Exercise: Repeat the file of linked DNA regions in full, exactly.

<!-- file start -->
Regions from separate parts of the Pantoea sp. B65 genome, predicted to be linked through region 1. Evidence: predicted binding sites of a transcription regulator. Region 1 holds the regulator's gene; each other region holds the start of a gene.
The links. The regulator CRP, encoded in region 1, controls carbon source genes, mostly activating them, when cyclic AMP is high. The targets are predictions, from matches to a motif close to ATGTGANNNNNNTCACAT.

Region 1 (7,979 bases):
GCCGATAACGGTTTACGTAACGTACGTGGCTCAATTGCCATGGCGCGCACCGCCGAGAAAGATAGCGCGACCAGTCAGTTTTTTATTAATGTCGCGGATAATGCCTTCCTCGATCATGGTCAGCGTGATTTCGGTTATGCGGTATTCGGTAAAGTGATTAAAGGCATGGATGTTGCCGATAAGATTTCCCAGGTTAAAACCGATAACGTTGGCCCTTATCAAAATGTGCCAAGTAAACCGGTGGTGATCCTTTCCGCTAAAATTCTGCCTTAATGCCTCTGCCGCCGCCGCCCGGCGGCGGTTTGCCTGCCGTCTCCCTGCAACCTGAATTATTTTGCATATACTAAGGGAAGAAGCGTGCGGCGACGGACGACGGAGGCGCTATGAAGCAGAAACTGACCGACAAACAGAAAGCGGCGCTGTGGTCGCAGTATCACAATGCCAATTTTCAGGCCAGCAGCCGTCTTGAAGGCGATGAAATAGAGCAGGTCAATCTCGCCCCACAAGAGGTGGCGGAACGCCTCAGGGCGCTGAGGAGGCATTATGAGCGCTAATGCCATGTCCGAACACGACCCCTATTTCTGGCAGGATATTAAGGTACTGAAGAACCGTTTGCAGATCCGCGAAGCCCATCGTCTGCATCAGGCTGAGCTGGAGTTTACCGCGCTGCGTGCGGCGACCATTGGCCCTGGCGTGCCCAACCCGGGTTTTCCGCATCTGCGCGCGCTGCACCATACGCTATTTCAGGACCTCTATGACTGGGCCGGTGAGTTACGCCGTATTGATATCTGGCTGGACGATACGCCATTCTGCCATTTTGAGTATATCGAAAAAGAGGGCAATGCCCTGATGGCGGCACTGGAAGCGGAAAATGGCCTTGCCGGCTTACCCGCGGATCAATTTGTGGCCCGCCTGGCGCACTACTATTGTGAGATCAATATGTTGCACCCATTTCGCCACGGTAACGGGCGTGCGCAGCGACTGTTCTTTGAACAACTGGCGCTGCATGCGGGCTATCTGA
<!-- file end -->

Regions from separate parts of the Pantoea sp. B65 genome, predicted to be linked through region 1. Evidence: predicted binding sites of a transcription regulator. Region 1 holds the regulator's gene; each other region holds the start of a gene.
The links. The regulator CRP, encoded in region 1, controls carbon source genes, mostly activating them, when cyclic AMP is high. The targets are predictions, from matches to a motif close to ATGTGANNNNNNTCACAT.

Region 1 (7,979 bases):
GCCGATAACGGTTTACGTAACGTACGTGGCTCAATTGCCATGGCGCGCACCGCCGAGAAAGATAGCGCGACCAGTCAGTTTTTTATTAATGTCGCGGATAATGCCTTCCTCGATCATGGTCAGCGTGATTTCGGTTATGCGGTATTCGGTAAAGTGATTAAAGGCATGGATGTTGCCGATAAGATTTCCCAGGTTAAAACCGATAACGTTGGCCCTTATCAAAATGTGCCAAGTAAACCGGTGGTGATCCTTTCCGCTAAAATTCTGCCTTAATGCCTCTGCCGCCGCCGCCCGGCGGCGGTTTGCCTGCCGTCTCCCTGCAACCTGAATTATTTTGCATATACTAAGGGAAGAAGCGTGCGGCGACGGACGACGGAGGCGCTATGAAGCAGAAACTGACCGACAAACAGAAAGCGGCGCTGTGGTCGCAGTATCACAATGCCAATTTTCAGGCCAGCAGCCGTCTTGAAGGCGATGAAATAGAGCAGGTCAATCTCGCCCCACAAGAGGTGGCGGAACGCCTCAGGGCGCTGAGGAGGCATTATGAGCGCTAATGCCATGTCCGAACACGACCCCTATTTCTGGCAGGATATTAAGGTACTGAAGAACCGTTTGCAGATCCGCGAAGCCCATCGTCTGCATCAGGCTGAGCTGGAGTTTACCGCGCTGCGTGCGGCGACCATTGGCCCTGGCGTGCCCAACCCGGGTTTTCCGCATCTGCGCGCGCTGCACCATACGCTATTTCAGGACCTCTATGACTGGGCCGGTGAGTTACGCCGTATTGATATCTGGCTGGACGATACGCCATTCTGCCATTTTGAGTATATCGAAAAAGAGGGCAATGCCCTGATGGCGGCACTGGAAGCGGAAAATGGCCTTGCCGGCTTACCCGCGGATCAATTTGTGGCCCGCCTGGCGCACTACTATTGTGAGATCAATATGTTGCACCCATTTCGCCACGGTAACGGGCGTGCGCAGCGACTGTTCTTTGAACAACTGGCGCTGCATGCGGGCTATCTGA